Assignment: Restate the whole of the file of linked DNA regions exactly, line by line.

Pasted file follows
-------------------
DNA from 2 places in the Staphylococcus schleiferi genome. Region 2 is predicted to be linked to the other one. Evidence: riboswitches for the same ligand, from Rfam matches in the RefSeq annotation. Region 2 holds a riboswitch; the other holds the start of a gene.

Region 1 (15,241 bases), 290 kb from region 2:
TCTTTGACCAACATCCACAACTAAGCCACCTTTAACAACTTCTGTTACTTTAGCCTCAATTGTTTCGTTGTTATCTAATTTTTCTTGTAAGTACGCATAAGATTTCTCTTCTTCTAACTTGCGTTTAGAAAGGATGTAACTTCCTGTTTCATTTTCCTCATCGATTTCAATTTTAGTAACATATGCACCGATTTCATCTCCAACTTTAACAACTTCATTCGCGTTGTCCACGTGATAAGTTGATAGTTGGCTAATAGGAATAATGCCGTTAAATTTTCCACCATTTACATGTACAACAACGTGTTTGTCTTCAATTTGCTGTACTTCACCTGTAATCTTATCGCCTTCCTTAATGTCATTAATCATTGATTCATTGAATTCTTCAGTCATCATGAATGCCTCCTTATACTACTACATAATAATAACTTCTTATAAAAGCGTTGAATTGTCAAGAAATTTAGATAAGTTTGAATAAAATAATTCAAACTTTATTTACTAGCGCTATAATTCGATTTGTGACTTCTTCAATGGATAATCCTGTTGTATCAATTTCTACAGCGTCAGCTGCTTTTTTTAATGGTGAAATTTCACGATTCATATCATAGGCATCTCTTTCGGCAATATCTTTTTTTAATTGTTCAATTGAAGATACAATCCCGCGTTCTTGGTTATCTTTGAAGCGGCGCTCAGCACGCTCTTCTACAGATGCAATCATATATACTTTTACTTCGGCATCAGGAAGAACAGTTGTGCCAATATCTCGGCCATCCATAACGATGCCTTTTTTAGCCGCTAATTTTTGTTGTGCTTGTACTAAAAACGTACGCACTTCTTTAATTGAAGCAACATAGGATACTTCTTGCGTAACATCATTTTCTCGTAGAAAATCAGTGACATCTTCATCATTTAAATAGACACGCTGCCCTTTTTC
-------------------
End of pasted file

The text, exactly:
DNA from 2 places in the Staphylococcus schleiferi genome. Region 2 is predicted to be linked to the other one. Evidence: riboswitches for the same ligand, from Rfam matches in the RefSeq annotation. Region 2 holds a riboswitch; the other holds the start of a gene.

Region 1 (15,241 bases), 290 kb from region 2:
TCTTTGACCAACATCCACAACTAAGCCACCTTTAACAACTTCTGTTACTTTAGCCTCAATTGTTTCGTTGTTATCTAATTTTTCTTGTAAGTACGCATAAGATTTCTCTTCTTCTAACTTGCGTTTAGAAAGGATGTAACTTCCTGTTTCATTTTCCTCATCGATTTCAATTTTAGTAACATATGCACCGATTTCATCTCCAACTTTAACAACTTCATTCGCGTTGTCCACGTGATAAGTTGATAGTTGGCTAATAGGAATAATGCCGTTAAATTTTCCACCATTTACATGTACAACAACGTGTTTGTCTTCAATTTGCTGTACTTCACCTGTAATCTTATCGCCTTCCTTAATGTCATTAATCATTGATTCATTGAATTCTTCAGTCATCATGAATGCCTCCTTATACTACTACATAATAATAACTTCTTATAAAAGCGTTGAATTGTCAAGAAATTTAGATAAGTTTGAATAAAATAATTCAAACTTTATTTACTAGCGCTATAATTCGATTTGTGACTTCTTCAATGGATAATCCTGTTGTATCAATTTCTACAGCGTCAGCTGCTTTTTTTAATGGTGAAATTTCACGATTCATATCATAGGCATCTCTTTCGGCAATATCTTTTTTTAATTGTTCAATTGAAGATACAATCCCGCGTTCTTGGTTATCTTTGAAGCGGCGCTCAGCACGCTCTTCTACAGATGCAATCATATATACTTTTACTTCGGCATCAGGAAGAACAGTTGTGCCAATATCTCGGCCATCCATAACGATGCCTTTTTTAGCCGCTAATTTTTGTTGTGCTTGTACTAAAAACGTACGCACTTCTTTAATTGAAGCAACATAGGATACTTCTTGCGTAACATCATTTTCTCGTAGAAAATCAGTGACATCTTCATCATTTAAATAGACACGCTGCCCTTTTTC